Philip Law, Director-General of the British Plastics Federation, highlights the UK’s special role in the international rotational moulding industry after a successful ARMO conference and underlines the country’s long standing relationship with the process.
You could say that rotational moulding has come home. The fact that the international Affiliation of Rotational Moulding Organisation (ARMO) chose Nottingham for its annual conference this month illustrates two things. One is that the UK is increasingly viewed as a global hub for expertise in plastics technology and the other is that within the global rotational moulding industry the UK plays a special role. Indeed in the UK, I am told, we have more rotational moulding firms than any other European country. I am sure I am opening myself up to challenge when I say that rotational moulding was actually invented in the UK.
The original rotational process was first devised as long ago as 1855 by one R. Peters, but was used in the manufacture of metal artillery shells and a variety of hollow vessels. But it was the United States in the 1940s that it was first applied to plastics, for the moulding of dolls heads. The UK re-entered the scene in 1953, when Rosebud Dolls of Raunds, a leading doll manufacturer in the UK – indeed based not so far from Nottingham – decided to use the technology and encouraged John Orme Ltd of Rushde, located nearby in Northamptonshire, to make rotational moulding machinery. From these small beginnings the number of applications broadened and the materials used widened considerably from the PVC almost exclusively used in the early days.
The BPF’s Rotational Moulders Group has represented the sector since 1978 and today has some 33 member firms under the Chairmanship of Karen Drinkwater of JSC Rotational Ltd. It was originally founded by three far-sighted pioneers; Earl Duffin of Flextank, Dickie Knowles of Rotational Mouldings and Noel Ward of Orme Polymer Engineering, to develop a Code of Practice for the Safeguarding of Rotational Moulding Machines, alongside the HSE. Today, however, the Group is engaged in a wide spectrum of activity, in particular the promotion of the process into University schools of design. Along the way it organised the ARMO Conference in 2008 in Belfast. Not surprisingly, as the versatile properties of rotationally moulded plastics have become much better understood its products have captured many coveted design awards on both sides of the Atlantic. Bristol Maid’s ‘Easy Clean’ Bedside Cabinet was a distinguished winnerof the Horners Award here in the UK in 2010. I wish the rotational moulding industry brilliant success. As you can see from this track record, it is yet another area in which the UK’s plastics industry excels!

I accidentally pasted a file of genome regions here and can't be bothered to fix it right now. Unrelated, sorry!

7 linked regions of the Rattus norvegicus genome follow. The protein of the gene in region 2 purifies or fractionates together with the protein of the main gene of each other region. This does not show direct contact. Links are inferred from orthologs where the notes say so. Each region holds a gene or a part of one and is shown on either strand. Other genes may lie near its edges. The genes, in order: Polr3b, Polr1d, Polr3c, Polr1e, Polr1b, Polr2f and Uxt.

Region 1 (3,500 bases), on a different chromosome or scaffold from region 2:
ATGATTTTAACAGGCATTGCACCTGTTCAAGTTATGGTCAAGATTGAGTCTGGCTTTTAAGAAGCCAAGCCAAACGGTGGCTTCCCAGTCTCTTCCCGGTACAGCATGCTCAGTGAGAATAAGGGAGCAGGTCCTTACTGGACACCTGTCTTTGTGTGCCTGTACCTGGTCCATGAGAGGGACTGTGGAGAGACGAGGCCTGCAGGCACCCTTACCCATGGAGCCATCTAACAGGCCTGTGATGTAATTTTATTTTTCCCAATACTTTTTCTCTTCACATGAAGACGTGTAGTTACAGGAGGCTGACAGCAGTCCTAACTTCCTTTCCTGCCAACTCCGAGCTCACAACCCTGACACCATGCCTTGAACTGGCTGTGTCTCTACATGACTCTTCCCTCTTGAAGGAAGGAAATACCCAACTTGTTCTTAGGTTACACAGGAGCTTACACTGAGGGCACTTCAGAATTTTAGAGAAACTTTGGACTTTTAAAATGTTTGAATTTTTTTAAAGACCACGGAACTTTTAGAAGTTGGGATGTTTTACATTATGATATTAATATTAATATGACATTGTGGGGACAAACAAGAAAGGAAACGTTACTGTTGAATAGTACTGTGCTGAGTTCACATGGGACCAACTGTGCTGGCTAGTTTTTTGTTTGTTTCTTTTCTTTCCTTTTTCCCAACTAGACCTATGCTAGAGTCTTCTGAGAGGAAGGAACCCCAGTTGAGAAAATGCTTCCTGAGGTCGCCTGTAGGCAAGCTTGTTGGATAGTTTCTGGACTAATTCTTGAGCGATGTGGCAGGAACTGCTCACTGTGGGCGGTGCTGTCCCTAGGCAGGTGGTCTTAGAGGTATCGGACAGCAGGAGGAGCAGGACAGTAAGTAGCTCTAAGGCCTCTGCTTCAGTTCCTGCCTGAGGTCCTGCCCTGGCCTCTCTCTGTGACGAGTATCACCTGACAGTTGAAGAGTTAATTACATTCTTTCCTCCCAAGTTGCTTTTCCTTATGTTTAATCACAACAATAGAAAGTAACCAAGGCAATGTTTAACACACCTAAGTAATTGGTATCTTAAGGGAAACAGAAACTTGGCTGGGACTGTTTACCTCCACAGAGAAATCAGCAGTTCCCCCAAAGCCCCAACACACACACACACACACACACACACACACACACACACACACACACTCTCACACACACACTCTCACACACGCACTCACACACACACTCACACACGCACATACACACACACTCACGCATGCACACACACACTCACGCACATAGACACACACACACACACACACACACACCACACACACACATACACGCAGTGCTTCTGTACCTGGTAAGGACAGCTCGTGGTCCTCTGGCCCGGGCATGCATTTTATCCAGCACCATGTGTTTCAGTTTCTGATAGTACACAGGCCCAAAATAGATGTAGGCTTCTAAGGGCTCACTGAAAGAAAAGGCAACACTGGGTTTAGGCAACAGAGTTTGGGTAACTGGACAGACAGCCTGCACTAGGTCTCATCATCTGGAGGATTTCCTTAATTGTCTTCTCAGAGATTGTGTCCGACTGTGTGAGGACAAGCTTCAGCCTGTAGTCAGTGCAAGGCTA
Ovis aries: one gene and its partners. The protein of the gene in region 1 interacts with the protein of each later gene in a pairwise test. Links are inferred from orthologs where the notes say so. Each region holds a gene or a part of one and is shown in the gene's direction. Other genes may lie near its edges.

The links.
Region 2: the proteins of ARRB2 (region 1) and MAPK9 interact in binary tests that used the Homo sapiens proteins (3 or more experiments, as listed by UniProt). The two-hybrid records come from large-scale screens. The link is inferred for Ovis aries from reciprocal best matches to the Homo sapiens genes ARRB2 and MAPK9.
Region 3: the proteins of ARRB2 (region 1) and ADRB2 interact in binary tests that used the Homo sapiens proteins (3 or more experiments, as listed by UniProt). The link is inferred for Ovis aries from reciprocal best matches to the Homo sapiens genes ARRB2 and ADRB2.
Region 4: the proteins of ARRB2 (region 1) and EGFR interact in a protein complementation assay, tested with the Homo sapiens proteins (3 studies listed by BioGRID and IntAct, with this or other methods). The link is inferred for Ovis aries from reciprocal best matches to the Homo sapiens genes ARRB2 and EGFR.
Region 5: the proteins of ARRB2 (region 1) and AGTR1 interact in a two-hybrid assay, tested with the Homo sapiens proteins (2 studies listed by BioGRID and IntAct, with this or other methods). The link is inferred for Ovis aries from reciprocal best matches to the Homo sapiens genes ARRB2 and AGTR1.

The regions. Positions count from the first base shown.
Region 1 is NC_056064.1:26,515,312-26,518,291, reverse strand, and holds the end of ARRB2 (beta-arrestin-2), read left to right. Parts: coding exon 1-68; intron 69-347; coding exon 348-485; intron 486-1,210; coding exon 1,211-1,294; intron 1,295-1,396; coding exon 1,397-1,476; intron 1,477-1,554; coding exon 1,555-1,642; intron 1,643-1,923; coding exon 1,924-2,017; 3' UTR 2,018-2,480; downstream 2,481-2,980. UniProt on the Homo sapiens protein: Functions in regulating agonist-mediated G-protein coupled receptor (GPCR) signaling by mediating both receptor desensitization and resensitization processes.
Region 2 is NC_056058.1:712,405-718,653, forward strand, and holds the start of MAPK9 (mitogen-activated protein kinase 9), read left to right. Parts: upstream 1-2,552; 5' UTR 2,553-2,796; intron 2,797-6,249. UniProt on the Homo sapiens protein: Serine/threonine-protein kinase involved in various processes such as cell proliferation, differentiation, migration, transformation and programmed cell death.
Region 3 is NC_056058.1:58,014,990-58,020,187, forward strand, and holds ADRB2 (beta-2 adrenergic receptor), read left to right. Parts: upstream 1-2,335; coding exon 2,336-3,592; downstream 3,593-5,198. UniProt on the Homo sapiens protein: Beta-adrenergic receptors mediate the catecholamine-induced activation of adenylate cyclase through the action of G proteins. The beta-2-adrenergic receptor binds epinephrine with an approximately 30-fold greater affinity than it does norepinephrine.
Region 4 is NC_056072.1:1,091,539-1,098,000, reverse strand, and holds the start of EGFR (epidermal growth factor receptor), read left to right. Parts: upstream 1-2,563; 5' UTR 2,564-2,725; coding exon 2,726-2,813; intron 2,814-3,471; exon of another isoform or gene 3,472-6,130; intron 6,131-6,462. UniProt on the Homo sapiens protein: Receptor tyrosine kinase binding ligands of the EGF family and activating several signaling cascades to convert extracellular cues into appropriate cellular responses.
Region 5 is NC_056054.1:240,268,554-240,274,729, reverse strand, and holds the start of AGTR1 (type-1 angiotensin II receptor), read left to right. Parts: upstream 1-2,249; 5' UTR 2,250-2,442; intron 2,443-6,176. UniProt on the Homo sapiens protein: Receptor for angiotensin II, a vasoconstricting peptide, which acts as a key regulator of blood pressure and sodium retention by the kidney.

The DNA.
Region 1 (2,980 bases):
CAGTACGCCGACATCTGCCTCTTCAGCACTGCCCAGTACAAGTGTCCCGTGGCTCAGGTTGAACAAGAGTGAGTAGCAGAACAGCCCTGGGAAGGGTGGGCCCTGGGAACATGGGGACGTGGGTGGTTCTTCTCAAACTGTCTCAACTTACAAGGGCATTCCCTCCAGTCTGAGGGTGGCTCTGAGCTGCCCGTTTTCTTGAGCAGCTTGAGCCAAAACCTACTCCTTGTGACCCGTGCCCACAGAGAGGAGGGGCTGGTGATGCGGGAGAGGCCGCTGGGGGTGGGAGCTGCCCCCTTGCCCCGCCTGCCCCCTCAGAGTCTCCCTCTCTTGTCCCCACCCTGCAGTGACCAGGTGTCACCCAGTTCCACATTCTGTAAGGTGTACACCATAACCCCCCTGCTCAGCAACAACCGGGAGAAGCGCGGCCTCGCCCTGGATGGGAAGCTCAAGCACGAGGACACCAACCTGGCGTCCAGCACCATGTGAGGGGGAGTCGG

Switching to the subject of skills and training, BPF is currently trying to harness industry views on skills needs. Our Education and Skills Committee has launched a survey to secure more detail on where precisely the shortfalls are and to give better definition to the scale of the problem. You would help BPF enormously if you would give of your expertise and complete the Survey, which is accessible online, at: www.bpf.co.uk